One in five respondents (21.3%) reported that at least one person in their household was a cigarette smoker. However, the vast majority of respondents (93.8%) reported that no one smoked inside their home on a daily or almost daily basis; 6.2% reported that someone smoked inside their home every day or almost every day (4.1% reported one person; 1.7% reported two; 0.5% reported three or more).
Household smoking restrictions
In homes where no one smoked daily, five per cent of respondents said that smoking was allowed inside their home. Respondents who reported smoking in the home (someone smoked daily inside their home or smoking was allowed in their home) were asked whether smoking was restricted in any way; nearly half (48.1%) said that there was some restriction on smoking inside their home. When asked what those restrictions were, 63.3% reported that smoking was allowed only in certain rooms, 55.0% reported that smoking was allowed if windows were open (or other ventilation), 35.3% said smoking was not allowed in the presence of young children, and 16.2% reported other restrictions.
Exposure to secondhand smoke
Not including their own smoking, six out of 10 respondents (59.1%) reported being exposed to secondhand smoke (SHS) sometime in the past month, including 12.9% who reported being exposed either every day or almost every day (Figure 5.1).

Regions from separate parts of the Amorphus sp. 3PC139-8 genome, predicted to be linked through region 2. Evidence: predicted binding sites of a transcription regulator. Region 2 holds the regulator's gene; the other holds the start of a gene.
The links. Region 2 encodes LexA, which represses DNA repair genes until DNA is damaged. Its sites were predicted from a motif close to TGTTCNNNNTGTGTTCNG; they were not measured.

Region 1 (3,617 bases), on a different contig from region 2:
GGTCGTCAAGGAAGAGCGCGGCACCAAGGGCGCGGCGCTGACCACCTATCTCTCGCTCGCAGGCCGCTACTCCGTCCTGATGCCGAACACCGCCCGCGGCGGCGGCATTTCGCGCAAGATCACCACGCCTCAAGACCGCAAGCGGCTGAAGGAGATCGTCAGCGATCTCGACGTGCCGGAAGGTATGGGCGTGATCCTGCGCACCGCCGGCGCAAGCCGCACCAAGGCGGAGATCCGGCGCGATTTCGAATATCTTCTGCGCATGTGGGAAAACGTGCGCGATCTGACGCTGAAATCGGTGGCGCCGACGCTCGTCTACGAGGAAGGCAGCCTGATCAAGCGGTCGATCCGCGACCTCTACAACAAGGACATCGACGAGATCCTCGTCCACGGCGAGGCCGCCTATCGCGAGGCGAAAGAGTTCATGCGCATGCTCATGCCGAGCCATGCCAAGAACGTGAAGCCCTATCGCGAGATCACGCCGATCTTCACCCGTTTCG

Reporting any SHS exposure in the past month varied significantly by age,44 sex,45 and smoking status.46 As shown in Figure 5.2, SHS exposure was more prevalent among males (compared to females), youth and young adults (compared to older age groups), and current smokers (compared to former and never smokers).
Figure 5.1 data table with 95% confidence intervals
|At least once||27.2 [25.8-28.7]|
|Almost every day||6.3 [5.5-7.1]|
|Every day||6.6 [5.8-7.4]|
Data source: Canadian Tobacco, Alcohol and Drugs Survey, 2013
Figure 5.2 data table with 95% confidence intervals
Data source: Canadian Tobacco, Alcohol and Drugs Survey, 2013.